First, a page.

Mnuchin Massacre Christmas Eve Bottom?

Can’t deny that it’s been a wild few weeks in the financial markets. Although it seems like an eternity, it’s only been ten trading days since U.S. Secretary of the Treasury, Steve Mnuchin, called a special meeting of the President’s Working Group on Financial Markets to ensure that banks had “ample liquidity”. It was Sunday night, a day before Christmas Eve, and the stock market had been falling precipitously for the previous few weeks. Mnuchin was under a lot of pressure from Trump to fix the problem and he figured he needed to do something.

So Mncuchin interrupted his Cabo San Lucas vacation to calm markets. After all, nothing exudes confidence more than making a few phone calls from your Mexican resort to the top six bank CEOs to confirm they don’t have a problem with liquidity. Especially when absolutely no one was ever claiming liquidity was an issue.

Now many blame Mnuchin’s brain-dead move for the massive sell-off on Christmas Eve. After all, the day before Christmas is usually a slow trading day with markets closing at 1pm as traders rush off to do their last-minute shopping.

Yet instead of a slow listless trading day, it was an absolute bloodbath reminiscent of a Game of Thrones episode. The S&P 500 future closed down 71 handles - almost 3%!

Was it Mnuchin’s fault? Who knows? I don’t think he helped.

But what many overlook is that stock market futures were initially up on his stunt. Sunday night after his announcement, spooz were trading up more than 20 points.

Granted, by the time the cash market opened at 930am the stock market had given up those gains, but if we look at the intraday chart, after an initial dip right after the open, the market looked like it might bottom. By 1030am we were approaching unchanged on the day, and then it happened.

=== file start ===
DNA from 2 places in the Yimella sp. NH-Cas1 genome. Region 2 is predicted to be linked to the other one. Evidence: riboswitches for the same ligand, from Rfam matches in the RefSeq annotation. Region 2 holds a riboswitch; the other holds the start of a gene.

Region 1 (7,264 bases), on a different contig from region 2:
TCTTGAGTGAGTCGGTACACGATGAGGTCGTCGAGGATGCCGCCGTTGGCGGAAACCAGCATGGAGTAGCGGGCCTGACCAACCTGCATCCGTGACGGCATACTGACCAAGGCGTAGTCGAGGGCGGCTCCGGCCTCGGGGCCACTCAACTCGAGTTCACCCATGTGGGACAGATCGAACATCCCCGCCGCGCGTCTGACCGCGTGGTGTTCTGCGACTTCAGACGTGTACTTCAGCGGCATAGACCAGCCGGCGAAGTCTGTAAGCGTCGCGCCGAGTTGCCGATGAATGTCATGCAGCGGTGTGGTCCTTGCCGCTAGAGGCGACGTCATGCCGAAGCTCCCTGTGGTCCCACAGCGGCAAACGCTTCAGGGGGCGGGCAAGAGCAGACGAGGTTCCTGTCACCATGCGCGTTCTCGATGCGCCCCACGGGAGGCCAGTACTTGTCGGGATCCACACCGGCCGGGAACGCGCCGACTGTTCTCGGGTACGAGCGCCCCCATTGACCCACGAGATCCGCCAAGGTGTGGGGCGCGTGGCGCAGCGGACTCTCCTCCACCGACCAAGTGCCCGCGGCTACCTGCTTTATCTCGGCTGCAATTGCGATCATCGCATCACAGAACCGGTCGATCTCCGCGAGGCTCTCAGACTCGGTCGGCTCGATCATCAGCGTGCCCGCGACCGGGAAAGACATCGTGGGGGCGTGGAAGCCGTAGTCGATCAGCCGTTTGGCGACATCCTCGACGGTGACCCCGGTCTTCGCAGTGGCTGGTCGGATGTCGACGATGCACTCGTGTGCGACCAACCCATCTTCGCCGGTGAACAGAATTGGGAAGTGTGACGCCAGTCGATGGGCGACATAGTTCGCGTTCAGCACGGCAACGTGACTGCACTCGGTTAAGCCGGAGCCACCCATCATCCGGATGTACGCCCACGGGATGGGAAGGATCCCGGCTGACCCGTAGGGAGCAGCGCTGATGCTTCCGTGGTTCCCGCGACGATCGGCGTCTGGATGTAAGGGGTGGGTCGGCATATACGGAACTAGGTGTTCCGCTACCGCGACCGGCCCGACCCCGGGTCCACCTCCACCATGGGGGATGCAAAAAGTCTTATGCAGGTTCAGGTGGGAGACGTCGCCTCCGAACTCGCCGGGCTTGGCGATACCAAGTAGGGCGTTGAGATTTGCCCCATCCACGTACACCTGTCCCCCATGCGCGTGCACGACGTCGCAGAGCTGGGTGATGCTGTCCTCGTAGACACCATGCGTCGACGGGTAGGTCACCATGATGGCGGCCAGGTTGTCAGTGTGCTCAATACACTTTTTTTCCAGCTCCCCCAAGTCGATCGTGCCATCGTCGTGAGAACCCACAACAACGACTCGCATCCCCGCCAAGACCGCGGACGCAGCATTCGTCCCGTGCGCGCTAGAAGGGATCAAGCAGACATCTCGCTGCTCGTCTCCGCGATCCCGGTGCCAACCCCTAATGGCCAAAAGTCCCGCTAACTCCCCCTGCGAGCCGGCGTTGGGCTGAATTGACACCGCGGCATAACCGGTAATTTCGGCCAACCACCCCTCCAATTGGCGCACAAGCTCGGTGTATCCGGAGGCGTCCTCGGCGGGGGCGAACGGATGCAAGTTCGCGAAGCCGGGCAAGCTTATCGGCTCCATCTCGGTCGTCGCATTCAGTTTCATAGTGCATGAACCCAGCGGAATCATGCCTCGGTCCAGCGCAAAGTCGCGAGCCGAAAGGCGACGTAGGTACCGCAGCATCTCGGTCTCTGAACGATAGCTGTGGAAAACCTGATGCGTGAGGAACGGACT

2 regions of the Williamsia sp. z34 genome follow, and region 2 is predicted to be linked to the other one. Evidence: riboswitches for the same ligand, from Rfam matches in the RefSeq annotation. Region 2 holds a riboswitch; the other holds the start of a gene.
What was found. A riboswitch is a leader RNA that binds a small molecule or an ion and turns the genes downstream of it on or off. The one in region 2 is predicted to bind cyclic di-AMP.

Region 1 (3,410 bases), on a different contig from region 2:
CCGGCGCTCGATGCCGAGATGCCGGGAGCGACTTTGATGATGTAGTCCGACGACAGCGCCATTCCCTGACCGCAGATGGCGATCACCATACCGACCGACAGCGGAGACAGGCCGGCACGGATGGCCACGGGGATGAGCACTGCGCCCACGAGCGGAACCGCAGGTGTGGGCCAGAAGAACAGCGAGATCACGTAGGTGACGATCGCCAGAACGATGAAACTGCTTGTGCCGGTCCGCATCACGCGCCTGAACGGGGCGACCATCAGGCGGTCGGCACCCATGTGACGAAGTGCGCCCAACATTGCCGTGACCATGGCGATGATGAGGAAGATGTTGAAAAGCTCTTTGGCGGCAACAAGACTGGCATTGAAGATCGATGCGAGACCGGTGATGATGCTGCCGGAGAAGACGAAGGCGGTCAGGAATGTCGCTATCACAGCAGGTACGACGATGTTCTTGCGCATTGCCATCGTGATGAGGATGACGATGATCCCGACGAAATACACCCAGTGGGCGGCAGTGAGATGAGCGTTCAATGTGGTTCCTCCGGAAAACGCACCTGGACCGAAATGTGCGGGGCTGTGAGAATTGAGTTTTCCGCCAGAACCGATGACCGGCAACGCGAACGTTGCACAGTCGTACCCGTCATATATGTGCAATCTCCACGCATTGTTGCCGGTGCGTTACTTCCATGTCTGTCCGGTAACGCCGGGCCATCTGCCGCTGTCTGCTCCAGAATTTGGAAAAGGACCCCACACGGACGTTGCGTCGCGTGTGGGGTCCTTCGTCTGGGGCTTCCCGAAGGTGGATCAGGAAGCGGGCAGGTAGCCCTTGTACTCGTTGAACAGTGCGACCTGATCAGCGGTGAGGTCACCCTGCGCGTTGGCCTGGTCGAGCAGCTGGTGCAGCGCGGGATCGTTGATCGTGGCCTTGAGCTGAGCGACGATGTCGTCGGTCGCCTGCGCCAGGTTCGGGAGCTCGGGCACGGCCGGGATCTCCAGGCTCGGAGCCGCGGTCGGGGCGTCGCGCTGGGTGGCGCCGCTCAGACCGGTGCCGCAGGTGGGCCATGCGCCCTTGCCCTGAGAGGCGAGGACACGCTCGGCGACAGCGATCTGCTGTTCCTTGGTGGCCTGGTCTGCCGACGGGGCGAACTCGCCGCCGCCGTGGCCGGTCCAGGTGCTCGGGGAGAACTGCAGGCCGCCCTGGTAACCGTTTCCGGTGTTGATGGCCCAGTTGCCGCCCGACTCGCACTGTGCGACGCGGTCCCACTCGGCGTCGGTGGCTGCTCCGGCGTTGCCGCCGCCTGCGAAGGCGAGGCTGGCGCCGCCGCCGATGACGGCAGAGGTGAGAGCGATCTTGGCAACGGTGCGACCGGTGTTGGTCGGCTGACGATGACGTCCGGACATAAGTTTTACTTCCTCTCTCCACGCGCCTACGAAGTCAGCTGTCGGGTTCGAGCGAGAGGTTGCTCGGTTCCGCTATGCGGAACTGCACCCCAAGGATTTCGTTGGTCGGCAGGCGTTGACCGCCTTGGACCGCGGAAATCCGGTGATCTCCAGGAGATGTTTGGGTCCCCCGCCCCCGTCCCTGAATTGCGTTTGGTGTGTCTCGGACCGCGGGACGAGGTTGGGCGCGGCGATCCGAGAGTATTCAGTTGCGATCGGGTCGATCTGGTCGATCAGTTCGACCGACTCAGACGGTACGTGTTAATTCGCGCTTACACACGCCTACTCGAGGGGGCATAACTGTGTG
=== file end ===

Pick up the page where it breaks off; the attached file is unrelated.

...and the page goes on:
There was a monster wave of selling that took the S&P 500 down a sickening 3% in the last three hours of trading. It was illiquid and made little sense for traders to demand liquidity on the day before Christmas, yet they were spooked and took a “shoot first ask questions later” attitude.

And what drove this panic?

Look at the timestamp on Donald Trump’s twitter post:

I don’t want to bother discussing whether Trump is correct in his assessment of the Federal Reserve’s policies. Who cares? It is what it is. I don’t want to end up one of those old men yelling at clouds.

I am only interested in what it means for the market, and it is my firm opinion that Trump’s ongoing feud with the Federal Reserve contributed to a collapse in confidence that caused the financial market sell-off of December.

Fed watchers anonymous

I was out for dinner with a good buddy last night and he remarked that I had become one of those Fed watchers that I used to make fun of. You know the type - desperately trying to explain every tick through slight nuanced changes in Fed officials’ language.

Yet my response was that the Fed was all that mattered lately. I would be foolish to ignore the 10%+ swings due to the comments from both the Federal Reserve and the President.

And I contend that predicting Powell’s moves in the upcoming quarters will mean more than trying to come up with a fundamental fair value for financial assets.

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